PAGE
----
We all know that farming is going to change. The question is not when but how it will change. The Agriculture Bill and the Environment Bill both set out a direction of travel towards a more sustainable form of farming. As always, the big question is who is going to pay for it.
Anna Hill of Farming Today asked her interviewees on Saturday 18 May 2019 why the public should care about these changes. Emily Norton, Head of Rural Research at Savills, answered in this way: “There’s a classic saying, we need a doctor once a year, a lawyer once in a lifetime, but we need a farmer three times a day.”
As a start along this particular road, we hope you will listen to a series of podcasts we have made with local farmers and rural business owners in conjunction with Greenslade Taylor Hunt, the land agents, and Folk2Folk, the peer-to-peer lender.
Sally and Roger Maynard farm 260 acres in East Devon and describe why and how they have diversified their farming operations over the years. The “why” is the simple part – the continual pressure to reduce farm prices, particularly dairy products. The “how” is more difficult and, in their podcasts [part one and part two], Sally and Roger discuss the important business principles that they consider have been key to their success.
John Coles describes how he diversified his farming operations into the meat trade, qualifying as a slaughterman and establishing a low throughput abattoir on his farm. There were 20 such abattoirs when he started, now only four remain. In his podcast [click here], John describes how he rears, slaughters, butchers, retails and cooks his own meat at East Hill Pride Farm Shop, near Sidmouth. If we really are concerned about traceability and shorter supply chains, then we need to support John Coles’ business to ensure small abattoirs survive, despite the overly prescriptive approach of the Food Standards Agency.
Steve Williams and Pete Woodham-Kay started a charcuterie business just over four years ago in Steve’s garage. They now have an industrial unit with the equipment required to cure their sustainably produced meat, using “only salt and natural Exe and Clyst Valley air”. They are not farmers, but you will hear in their podcasts [part one and part two] how they translate their concerns about animal welfare into a very high quality product. It’s all about treating animals with respect. They sell their products not only through their restaurant in Topsham and their pub, the Globe in Lympstone, but also through delis throughout the South West, including Darts Farm.
Professor Michael Lee, director in charge of Rothamsted at North Wyke, Oakhampton, talks about ruminants and the work he is carrying out at North Wyke to improve pastures. In his podcasts [part one and part two], he talks about the importance of animal fats in our diet. We should be eating red meat of higher quality, but less of it and drinking milk of higher quality and more of it if we are to avoid a public health crisis. Michael’s comments on the current fads for nut and oat juices are particularly interesting.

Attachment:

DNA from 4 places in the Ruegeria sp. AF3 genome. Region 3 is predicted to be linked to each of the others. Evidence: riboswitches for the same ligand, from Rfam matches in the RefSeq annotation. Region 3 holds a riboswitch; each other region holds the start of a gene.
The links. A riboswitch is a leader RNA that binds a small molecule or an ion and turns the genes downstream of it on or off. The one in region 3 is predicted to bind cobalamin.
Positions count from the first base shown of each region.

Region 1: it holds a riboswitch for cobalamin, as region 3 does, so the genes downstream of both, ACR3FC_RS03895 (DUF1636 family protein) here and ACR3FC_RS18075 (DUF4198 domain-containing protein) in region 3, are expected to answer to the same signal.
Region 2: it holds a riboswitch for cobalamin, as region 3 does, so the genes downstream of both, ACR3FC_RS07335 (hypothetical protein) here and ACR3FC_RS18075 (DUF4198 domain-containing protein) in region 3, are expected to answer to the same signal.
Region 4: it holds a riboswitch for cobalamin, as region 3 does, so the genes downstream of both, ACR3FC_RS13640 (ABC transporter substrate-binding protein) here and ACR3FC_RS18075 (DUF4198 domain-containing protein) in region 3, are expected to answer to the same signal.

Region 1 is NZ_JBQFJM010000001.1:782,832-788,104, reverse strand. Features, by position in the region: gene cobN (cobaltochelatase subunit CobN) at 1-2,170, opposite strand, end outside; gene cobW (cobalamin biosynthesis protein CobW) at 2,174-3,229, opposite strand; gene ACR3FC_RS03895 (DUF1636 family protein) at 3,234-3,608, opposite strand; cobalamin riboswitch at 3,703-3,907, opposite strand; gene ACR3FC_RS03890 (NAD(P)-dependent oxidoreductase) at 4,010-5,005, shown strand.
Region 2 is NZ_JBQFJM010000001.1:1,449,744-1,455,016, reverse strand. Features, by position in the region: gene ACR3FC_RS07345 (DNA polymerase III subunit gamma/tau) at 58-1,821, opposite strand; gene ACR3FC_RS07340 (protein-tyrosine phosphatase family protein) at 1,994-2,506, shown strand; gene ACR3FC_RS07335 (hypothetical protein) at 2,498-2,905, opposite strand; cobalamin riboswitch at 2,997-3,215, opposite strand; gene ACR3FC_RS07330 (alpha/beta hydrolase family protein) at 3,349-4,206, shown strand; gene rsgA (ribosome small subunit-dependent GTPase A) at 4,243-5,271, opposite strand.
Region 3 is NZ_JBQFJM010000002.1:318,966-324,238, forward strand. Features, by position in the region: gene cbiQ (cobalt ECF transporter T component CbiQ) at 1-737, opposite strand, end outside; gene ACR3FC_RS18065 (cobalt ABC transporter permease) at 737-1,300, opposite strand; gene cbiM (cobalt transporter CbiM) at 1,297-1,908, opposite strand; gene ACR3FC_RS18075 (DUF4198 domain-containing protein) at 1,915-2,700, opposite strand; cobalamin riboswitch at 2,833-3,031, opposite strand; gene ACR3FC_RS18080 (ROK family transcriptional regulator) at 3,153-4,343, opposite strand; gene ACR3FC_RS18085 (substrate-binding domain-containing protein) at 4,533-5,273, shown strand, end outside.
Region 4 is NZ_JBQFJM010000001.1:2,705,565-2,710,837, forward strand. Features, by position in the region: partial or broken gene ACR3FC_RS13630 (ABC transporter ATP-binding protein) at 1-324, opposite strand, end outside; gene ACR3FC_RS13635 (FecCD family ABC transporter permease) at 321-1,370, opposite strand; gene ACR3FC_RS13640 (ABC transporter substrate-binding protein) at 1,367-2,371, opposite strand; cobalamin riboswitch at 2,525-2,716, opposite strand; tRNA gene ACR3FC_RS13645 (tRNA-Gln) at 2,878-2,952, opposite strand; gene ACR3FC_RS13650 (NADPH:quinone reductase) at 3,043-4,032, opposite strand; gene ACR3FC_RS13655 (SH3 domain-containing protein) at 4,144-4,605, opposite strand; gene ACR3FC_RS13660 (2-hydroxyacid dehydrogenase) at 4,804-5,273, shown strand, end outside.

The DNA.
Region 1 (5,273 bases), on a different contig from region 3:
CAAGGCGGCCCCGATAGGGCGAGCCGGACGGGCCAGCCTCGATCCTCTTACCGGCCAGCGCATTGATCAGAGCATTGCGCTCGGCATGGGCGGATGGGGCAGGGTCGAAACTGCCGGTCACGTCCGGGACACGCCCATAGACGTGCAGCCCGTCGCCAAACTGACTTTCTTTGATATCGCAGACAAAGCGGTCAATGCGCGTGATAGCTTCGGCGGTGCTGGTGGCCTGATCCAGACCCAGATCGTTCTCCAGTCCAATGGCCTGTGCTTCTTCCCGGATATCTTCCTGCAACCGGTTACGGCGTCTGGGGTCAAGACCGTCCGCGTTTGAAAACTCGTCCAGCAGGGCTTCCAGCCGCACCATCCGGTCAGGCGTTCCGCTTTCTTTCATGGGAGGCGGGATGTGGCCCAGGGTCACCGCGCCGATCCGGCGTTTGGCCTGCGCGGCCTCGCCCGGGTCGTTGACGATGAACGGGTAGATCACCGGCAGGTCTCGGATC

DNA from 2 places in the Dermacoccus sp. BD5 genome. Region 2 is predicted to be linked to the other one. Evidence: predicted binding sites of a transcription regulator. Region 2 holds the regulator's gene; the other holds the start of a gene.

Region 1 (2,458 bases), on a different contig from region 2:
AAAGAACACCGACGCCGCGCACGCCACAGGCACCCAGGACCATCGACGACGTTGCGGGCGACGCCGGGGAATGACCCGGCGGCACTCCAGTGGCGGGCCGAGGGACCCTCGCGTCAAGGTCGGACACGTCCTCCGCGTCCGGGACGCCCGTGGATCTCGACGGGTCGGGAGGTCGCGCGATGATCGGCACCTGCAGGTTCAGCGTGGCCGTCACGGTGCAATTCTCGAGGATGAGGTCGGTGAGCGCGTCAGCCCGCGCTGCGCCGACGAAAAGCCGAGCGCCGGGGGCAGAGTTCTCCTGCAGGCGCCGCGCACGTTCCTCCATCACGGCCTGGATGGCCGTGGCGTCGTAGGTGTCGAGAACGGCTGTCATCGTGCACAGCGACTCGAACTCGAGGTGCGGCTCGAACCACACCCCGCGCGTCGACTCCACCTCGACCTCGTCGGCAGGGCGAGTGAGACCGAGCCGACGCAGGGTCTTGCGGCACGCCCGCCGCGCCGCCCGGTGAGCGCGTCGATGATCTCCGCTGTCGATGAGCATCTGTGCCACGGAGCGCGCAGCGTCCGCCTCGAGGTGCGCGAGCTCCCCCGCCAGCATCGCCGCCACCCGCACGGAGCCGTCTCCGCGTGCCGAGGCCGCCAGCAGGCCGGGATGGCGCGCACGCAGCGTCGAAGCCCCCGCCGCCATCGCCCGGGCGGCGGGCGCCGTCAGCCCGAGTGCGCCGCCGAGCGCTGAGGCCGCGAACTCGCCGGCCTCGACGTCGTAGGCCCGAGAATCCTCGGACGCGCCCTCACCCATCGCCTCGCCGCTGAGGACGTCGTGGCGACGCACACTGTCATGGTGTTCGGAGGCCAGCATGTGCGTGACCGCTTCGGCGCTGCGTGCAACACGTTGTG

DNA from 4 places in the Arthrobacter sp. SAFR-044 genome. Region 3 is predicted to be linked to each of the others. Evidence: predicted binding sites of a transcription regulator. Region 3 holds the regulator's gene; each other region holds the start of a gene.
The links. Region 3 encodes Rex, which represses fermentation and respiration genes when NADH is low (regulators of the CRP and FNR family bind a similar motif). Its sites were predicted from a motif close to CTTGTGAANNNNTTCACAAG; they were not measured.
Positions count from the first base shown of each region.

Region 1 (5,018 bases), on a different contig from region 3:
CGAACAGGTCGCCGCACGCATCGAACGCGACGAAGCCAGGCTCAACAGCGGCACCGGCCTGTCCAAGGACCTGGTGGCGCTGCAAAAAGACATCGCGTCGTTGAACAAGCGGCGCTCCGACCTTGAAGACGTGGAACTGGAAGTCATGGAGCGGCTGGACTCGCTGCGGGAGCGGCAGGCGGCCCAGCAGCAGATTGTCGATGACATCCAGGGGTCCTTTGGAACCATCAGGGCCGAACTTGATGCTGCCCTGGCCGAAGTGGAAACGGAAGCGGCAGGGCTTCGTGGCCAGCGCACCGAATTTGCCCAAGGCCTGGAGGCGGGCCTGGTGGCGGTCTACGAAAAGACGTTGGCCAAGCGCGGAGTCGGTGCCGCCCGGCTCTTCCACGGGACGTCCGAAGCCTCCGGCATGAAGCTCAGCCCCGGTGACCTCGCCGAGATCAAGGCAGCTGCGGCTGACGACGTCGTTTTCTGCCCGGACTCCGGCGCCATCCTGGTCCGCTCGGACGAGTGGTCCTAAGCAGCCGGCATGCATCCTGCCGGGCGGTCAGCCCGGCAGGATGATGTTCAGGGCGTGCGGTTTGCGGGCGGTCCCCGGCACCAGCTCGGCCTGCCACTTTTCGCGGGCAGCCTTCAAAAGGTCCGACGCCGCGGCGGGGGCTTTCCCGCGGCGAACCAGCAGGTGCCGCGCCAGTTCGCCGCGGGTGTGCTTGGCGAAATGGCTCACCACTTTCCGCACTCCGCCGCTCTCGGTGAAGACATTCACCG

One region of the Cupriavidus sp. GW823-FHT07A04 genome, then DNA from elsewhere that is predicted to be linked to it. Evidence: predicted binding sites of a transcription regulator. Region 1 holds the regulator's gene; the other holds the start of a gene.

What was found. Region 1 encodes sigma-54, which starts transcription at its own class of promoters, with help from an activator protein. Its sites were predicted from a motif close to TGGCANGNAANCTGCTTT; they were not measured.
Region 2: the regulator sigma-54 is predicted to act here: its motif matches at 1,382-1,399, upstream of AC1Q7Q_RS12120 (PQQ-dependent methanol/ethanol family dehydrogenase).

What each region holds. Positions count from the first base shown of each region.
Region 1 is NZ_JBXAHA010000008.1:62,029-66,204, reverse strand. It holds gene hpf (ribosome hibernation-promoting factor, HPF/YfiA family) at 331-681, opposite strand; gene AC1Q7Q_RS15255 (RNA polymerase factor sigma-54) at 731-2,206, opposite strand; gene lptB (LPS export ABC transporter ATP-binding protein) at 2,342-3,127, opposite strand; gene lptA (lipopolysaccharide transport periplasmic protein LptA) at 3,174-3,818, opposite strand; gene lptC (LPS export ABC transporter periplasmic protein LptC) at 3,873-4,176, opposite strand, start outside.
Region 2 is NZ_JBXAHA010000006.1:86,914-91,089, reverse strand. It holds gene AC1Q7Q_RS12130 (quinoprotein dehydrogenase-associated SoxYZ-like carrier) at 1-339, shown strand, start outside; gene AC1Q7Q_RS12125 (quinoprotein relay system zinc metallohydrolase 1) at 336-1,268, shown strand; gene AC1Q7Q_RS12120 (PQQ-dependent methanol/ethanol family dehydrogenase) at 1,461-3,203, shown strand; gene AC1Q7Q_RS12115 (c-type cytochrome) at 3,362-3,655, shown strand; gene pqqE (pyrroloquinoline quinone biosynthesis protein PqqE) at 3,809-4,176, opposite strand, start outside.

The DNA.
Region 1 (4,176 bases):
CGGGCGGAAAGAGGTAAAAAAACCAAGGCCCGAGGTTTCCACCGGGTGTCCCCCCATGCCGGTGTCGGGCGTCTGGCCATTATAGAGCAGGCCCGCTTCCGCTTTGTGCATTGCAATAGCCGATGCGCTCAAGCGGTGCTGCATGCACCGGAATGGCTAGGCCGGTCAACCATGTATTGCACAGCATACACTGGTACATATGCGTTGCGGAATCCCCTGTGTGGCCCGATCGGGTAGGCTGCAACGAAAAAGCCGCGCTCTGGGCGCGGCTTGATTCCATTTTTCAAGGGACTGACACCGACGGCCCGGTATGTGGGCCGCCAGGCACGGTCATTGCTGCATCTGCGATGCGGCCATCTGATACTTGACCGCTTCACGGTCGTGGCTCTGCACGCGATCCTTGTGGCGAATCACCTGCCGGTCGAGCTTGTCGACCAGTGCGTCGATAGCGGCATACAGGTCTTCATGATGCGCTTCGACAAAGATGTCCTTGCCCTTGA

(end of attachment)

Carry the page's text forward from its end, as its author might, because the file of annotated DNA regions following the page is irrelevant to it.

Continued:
Catherine Broomfield is a farmer in East Devon and writes on farming and rural matters for the farming and national press. She and Professor Tim Lang take a particularly damning view of current food supply chains and the economic control exerted by the big manufacturers, processors and supermarkets, forcing farmers to produce more for less money. Like Professor Michael Lee, they consider the current system is broken and has to be replaced for both environmental and public health reasons. In her podcasts [part one and part two], Catherine sets out the thinking behind the Agriculture Bill and why we will lose our soil if we do not reform farming practices as a matter of urgency.
Andrew Parr is the chairman of, and the fifth generation involved, in the family business of oak bark tanning in East Devon. Indeed, it is the only oak bark tannery left in the UK, let alone Devon where a century and a half ago there were 200 such tanneries. In his podcast [click here], he describes the tanning process, which is a long one, sourcing hides locally and using only lime and water to cure them. The finished product is of the highest quality, which he sells into the bespoke shoe and saddlery markets in this country and to the top fashion houses in Italy, France and world-wide. His is a fascinating story, showing how the steep decline in traditional rural skills has affected rural communities.
All six interviewees are committed to the highest standards of animal welfare and quality products. More importantly, all six consider that, provided farming and food production systems are integrated within, and form part of, the overall environmental management, there will be opportunities to enhance and grow farming operations and related rural businesses. In addition, the Government will need to commit to fairer farm prices in order to plan, on a long term basis, to improve soil fertility by sequestering carbon. These policies have to be “joined up” to work for the benefit of us all.